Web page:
We live in a world that desires proof.
In a society grown cynical and jaded by post-truth ideologies, people want concrete evidence of the crucifixion of Jesus.
Here is what we know.
The History of Crucifixion
By the time of Christ, crucifixion was already an old practice. It had been practiced by the Assyrians since at least the 6th century BC, and the Romans practiced it for 500 years before Constantine outlawed the practice.
So for 1200 years, various societies practiced death by crucifixion.
In Roman society, this brutal form of execution was practiced only on the lowliest or most heinous of criminals. Dishonorable soldiers, slaves, and foreigners were the main victims.
To be crucified was painful in the extreme. The word “Excruciating” comes from the Latin “cruciare” meaning “to crucify”
In the crucifixion, the feet would be nailed not to the front of the support beam, but to the sides, with a nail through each heel.
The hands would not always be nailed. Instead, victims would be tied by their wrists to the crossbeams. However, John 20:27 implies that Jesus had his hands nailed to his cross.
Evidence for the Crucifixion of Jesus
There is no reason to doubt the biblical account of the crucifixion. This method of death was common during the Roman occupation of Israel in the first century, especially as a way of keeping the rebellious Jews in line.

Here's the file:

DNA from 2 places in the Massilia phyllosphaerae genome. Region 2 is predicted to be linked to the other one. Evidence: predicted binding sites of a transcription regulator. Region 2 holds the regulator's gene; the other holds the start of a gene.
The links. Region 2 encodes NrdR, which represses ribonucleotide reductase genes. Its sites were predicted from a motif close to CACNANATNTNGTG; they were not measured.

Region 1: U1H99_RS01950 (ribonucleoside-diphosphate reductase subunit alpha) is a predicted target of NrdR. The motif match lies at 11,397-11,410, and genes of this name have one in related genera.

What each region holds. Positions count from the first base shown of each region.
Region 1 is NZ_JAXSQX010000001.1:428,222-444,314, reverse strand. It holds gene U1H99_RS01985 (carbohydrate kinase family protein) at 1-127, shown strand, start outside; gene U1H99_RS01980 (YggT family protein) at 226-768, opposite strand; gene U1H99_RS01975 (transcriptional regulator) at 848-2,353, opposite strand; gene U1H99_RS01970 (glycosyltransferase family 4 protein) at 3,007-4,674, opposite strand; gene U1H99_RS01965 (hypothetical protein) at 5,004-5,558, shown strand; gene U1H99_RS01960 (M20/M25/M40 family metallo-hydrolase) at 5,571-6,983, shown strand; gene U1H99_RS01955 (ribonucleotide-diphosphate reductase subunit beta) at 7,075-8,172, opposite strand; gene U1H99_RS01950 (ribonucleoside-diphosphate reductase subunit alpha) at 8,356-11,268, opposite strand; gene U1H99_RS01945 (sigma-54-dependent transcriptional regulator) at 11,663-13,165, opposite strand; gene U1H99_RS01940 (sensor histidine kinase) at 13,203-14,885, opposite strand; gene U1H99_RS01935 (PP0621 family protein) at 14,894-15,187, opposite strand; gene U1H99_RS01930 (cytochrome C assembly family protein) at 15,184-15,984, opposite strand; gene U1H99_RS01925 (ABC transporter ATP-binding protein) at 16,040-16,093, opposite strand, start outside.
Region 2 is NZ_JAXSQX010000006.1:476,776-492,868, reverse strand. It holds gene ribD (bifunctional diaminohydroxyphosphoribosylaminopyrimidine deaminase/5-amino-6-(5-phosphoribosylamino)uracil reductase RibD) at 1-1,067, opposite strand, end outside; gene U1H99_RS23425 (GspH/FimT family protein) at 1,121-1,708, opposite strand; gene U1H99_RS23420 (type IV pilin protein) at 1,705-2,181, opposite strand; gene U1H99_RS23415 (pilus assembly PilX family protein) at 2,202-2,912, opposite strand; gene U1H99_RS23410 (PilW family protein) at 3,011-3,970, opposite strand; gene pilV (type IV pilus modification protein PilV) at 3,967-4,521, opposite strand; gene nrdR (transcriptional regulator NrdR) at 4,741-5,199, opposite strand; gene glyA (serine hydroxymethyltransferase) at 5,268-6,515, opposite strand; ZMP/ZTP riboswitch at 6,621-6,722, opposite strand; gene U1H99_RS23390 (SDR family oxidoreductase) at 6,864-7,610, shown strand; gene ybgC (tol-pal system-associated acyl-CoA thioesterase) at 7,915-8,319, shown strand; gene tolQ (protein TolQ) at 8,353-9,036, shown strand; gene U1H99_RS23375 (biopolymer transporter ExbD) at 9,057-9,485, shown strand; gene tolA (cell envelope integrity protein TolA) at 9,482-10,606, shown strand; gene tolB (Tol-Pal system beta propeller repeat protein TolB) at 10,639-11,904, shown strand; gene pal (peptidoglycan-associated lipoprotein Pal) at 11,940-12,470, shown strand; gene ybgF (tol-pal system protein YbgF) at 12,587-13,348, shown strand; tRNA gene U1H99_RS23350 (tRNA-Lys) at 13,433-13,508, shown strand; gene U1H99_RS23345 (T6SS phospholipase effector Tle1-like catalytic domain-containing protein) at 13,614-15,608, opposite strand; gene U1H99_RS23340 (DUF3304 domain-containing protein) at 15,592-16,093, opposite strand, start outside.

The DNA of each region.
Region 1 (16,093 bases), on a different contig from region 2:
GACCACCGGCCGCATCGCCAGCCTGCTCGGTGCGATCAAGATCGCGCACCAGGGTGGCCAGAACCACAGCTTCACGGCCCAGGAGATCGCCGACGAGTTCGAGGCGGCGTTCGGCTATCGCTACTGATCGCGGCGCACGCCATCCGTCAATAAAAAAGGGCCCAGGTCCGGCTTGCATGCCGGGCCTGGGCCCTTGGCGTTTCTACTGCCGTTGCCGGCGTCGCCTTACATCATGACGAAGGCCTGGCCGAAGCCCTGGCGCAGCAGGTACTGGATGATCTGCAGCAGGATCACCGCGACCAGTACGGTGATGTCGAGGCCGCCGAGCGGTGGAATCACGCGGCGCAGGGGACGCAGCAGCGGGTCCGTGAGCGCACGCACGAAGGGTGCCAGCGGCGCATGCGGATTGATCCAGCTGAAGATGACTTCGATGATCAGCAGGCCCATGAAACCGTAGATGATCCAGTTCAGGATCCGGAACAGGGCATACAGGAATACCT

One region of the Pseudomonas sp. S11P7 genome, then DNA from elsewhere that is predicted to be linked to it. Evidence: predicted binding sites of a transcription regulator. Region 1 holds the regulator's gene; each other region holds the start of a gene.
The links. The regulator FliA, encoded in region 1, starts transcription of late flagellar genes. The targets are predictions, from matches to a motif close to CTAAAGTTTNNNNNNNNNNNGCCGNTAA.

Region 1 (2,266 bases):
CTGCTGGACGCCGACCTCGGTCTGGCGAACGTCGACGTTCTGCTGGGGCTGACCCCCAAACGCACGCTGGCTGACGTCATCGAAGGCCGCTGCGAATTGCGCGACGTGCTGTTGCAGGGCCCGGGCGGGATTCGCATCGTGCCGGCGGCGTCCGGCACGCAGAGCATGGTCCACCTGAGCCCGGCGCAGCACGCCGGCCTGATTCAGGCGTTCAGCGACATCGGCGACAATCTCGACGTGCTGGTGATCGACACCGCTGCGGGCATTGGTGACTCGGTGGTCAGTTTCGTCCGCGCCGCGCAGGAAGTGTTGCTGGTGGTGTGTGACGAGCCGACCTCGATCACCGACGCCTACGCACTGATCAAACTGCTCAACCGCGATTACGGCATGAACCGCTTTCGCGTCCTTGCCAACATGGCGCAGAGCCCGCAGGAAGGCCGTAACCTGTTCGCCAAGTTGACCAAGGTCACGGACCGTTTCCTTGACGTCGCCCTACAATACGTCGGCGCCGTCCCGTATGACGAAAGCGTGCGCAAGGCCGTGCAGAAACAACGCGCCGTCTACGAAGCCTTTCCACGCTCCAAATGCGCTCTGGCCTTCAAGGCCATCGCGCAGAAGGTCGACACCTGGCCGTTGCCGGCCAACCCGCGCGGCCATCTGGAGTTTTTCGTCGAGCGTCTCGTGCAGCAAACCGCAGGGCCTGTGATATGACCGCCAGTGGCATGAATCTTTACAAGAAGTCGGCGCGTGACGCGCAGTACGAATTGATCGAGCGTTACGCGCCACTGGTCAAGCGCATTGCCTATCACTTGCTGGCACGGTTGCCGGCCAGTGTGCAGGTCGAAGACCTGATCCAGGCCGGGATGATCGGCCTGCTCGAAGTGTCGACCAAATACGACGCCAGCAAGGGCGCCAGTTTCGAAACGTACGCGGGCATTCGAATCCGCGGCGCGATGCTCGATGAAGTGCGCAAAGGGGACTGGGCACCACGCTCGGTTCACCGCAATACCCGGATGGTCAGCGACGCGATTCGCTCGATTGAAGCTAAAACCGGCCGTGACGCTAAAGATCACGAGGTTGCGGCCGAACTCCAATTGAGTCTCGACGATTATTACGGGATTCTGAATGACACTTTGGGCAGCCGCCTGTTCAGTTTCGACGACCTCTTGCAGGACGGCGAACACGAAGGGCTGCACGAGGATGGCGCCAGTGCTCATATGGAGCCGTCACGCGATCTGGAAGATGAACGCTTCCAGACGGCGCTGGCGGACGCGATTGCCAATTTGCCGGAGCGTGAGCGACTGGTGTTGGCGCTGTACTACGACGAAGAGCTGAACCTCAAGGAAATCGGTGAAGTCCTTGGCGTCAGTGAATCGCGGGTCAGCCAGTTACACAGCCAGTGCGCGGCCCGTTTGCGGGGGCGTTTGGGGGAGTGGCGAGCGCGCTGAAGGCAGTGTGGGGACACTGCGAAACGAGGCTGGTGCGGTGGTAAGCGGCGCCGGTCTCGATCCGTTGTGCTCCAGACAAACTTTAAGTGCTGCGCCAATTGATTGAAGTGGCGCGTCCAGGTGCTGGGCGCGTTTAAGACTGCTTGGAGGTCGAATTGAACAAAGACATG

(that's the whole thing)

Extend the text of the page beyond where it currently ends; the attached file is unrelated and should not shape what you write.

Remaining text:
Zealotry was common during this time, and entire factions of Israelites attempted to make trouble for the Roman occupiers. Rome, already famous for its use of violent punishments, were quick to hand out crucifixions to rebels.
It was not uncommon in these days to travel along the road and see entire families crucified as a warning to would-be troublemakers.
However, hard evidence has been hard to come by.
Olive wood, used often in the making of crosses, is an organic material and decomposes fairly quickly.
The nails used for crucifixions were thought by many to have supernatural powers and were often carried away from crucifixion sites to be sold or worn as jewelry.
in the late 1960’s, however, there was a breakthrough. Vassilios Tzaferis, a Greek-Israeli archeologist, was excavating Jewish tombs at Giv’at ha-Mivtar.
In the tombs, he came across a box inscribed with the words “Yehohanan ben Hagkol”
At first thinking this was a name, Tzaferis was confused. Why place the remains in a box this way?
But after further study, it became clear that “Hagkol” referred to crucifixion. The contents of the box confirmed this.
Inside, he discovered remains of a body, and among them, a heel bone driven through with a Roman nail.
What Does This Tell Us?
This discovery lets us know that crucifixion was indeed used in Jesus’s day, and that it was used against the Hebrew people.
Therefore, there is little reason to deny the Biblical account of the crucifixion of Jesus.
If you have more questions or want to find out more about what the death and resurrection of Christ means for you, take a look here.